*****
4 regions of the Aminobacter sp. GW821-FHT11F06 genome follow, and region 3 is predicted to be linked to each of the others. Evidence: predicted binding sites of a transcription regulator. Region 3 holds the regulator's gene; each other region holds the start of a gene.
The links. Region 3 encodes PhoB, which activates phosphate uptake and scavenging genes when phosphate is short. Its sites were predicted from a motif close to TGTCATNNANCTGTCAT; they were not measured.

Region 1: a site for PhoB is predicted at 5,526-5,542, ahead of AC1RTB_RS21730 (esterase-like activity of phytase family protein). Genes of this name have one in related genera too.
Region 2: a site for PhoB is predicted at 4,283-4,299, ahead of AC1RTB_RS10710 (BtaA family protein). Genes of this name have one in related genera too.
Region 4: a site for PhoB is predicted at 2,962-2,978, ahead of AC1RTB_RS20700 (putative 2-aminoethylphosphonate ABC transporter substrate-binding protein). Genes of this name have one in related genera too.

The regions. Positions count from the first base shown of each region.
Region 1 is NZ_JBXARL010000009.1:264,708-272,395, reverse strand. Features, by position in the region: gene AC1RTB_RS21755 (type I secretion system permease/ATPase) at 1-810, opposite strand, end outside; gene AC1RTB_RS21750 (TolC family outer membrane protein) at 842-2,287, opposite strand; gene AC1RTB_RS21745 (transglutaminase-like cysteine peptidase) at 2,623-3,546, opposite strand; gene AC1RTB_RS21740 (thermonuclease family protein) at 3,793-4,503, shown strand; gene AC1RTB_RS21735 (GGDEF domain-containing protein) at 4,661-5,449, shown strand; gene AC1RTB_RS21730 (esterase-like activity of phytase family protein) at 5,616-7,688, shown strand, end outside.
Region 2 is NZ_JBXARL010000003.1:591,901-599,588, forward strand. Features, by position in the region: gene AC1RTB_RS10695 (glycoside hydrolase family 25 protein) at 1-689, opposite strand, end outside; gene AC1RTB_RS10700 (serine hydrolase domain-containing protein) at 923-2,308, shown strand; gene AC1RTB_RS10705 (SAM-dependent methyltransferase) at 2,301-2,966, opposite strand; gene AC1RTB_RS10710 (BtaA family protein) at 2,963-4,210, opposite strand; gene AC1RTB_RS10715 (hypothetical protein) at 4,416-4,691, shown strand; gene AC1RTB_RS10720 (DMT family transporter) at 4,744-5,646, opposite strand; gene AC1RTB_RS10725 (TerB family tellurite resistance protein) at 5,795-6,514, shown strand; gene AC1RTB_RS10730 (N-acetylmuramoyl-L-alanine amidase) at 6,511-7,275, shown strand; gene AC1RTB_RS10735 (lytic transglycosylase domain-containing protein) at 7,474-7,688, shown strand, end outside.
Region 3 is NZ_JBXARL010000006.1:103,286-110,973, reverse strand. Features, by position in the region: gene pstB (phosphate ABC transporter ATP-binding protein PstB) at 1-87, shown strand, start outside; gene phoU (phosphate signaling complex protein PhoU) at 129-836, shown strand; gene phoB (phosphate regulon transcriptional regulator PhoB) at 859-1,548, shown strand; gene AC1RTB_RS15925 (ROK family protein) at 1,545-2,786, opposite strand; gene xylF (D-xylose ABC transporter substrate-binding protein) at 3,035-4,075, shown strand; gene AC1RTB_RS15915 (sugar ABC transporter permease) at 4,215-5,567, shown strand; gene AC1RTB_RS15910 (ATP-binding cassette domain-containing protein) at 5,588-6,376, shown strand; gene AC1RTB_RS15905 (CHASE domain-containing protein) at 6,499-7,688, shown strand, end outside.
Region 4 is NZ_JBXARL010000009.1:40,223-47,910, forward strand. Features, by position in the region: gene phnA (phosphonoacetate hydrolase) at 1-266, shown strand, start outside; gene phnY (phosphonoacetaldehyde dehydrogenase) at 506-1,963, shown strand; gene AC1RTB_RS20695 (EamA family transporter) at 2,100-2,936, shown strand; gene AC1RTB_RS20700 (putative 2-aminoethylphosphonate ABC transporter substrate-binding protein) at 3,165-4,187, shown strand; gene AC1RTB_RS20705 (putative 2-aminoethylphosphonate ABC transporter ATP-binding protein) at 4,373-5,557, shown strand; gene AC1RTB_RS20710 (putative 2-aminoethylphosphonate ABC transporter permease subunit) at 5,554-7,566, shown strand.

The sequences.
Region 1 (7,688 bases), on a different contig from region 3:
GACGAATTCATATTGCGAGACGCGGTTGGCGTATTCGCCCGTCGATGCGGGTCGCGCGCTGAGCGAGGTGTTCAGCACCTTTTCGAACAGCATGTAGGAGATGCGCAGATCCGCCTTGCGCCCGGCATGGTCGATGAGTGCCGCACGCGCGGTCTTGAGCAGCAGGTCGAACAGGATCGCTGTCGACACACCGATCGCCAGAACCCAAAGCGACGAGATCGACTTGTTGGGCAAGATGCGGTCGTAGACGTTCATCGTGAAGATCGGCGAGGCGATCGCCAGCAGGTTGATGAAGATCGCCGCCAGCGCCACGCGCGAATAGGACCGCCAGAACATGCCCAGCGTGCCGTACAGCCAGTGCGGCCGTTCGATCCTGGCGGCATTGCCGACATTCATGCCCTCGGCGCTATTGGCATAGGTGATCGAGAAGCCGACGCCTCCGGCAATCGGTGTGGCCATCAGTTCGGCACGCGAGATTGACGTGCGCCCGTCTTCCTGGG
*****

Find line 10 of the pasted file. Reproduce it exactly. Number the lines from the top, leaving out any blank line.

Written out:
Region 4 is NZ_JBXARL010000009.1:40,223-47,910, forward strand. Features, by position in the region: gene phnA (phosphonoacetate hydrolase) at 1-266, shown strand, start outside; gene phnY (phosphonoacetaldehyde dehydrogenase) at 506-1,963, shown strand; gene AC1RTB_RS20695 (EamA family transporter) at 2,100-2,936, shown strand; gene AC1RTB_RS20700 (putative 2-aminoethylphosphonate ABC transporter substrate-binding protein) at 3,165-4,187, shown strand; gene AC1RTB_RS20705 (putative 2-aminoethylphosphonate ABC transporter ATP-binding protein) at 4,373-5,557, shown strand; gene AC1RTB_RS20710 (putative 2-aminoethylphosphonate ABC transporter permease subunit) at 5,554-7,566, shown strand.